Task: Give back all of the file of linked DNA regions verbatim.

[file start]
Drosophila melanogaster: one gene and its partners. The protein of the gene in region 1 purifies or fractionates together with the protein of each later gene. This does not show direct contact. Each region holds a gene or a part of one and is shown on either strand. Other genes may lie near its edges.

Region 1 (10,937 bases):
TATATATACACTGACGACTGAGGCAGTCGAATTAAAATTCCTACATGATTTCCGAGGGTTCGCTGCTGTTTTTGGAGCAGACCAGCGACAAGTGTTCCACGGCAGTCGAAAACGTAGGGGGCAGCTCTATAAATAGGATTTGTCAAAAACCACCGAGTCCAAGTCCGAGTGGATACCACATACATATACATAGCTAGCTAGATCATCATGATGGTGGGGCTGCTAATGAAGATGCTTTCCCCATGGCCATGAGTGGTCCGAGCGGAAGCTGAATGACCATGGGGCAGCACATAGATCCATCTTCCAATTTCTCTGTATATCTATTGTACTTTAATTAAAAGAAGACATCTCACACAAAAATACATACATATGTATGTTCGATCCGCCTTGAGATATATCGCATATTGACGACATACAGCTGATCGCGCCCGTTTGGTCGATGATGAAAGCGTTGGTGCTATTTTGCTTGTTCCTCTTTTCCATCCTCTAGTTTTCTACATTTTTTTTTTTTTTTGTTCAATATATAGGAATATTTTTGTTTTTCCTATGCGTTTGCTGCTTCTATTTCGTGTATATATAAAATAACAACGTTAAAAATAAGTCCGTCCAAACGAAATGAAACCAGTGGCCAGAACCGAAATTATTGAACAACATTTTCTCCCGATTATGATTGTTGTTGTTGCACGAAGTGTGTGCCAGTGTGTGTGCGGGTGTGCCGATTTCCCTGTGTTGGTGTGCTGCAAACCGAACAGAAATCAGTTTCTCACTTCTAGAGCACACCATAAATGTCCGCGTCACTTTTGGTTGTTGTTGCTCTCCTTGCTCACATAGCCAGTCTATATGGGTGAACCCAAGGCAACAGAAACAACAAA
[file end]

Drosophila melanogaster: one gene and its partners. The protein of the gene in region 1 purifies or fractionates together with the protein of each later gene. This does not show direct contact. Each region holds a gene or a part of one and is shown on either strand. Other genes may lie near its edges.

Region 1 (10,937 bases):
TATATATACACTGACGACTGAGGCAGTCGAATTAAAATTCCTACATGATTTCCGAGGGTTCGCTGCTGTTTTTGGAGCAGACCAGCGACAAGTGTTCCACGGCAGTCGAAAACGTAGGGGGCAGCTCTATAAATAGGATTTGTCAAAAACCACCGAGTCCAAGTCCGAGTGGATACCACATACATATACATAGCTAGCTAGATCATCATGATGGTGGGGCTGCTAATGAAGATGCTTTCCCCATGGCCATGAGTGGTCCGAGCGGAAGCTGAATGACCATGGGGCAGCACATAGATCCATCTTCCAATTTCTCTGTATATCTATTGTACTTTAATTAAAAGAAGACATCTCACACAAAAATACATACATATGTATGTTCGATCCGCCTTGAGATATATCGCATATTGACGACATACAGCTGATCGCGCCCGTTTGGTCGATGATGAAAGCGTTGGTGCTATTTTGCTTGTTCCTCTTTTCCATCCTCTAGTTTTCTACATTTTTTTTTTTTTTTGTTCAATATATAGGAATATTTTTGTTTTTCCTATGCGTTTGCTGCTTCTATTTCGTGTATATATAAAATAACAACGTTAAAAATAAGTCCGTCCAAACGAAATGAAACCAGTGGCCAGAACCGAAATTATTGAACAACATTTTCTCCCGATTATGATTGTTGTTGTTGCACGAAGTGTGTGCCAGTGTGTGTGCGGGTGTGCCGATTTCCCTGTGTTGGTGTGCTGCAAACCGAACAGAAATCAGTTTCTCACTTCTAGAGCACACCATAAATGTCCGCGTCACTTTTGGTTGTTGTTGCTCTCCTTGCTCACATAGCCAGTCTATATGGGTGAACCCAAGGCAACAGAAACAACAAA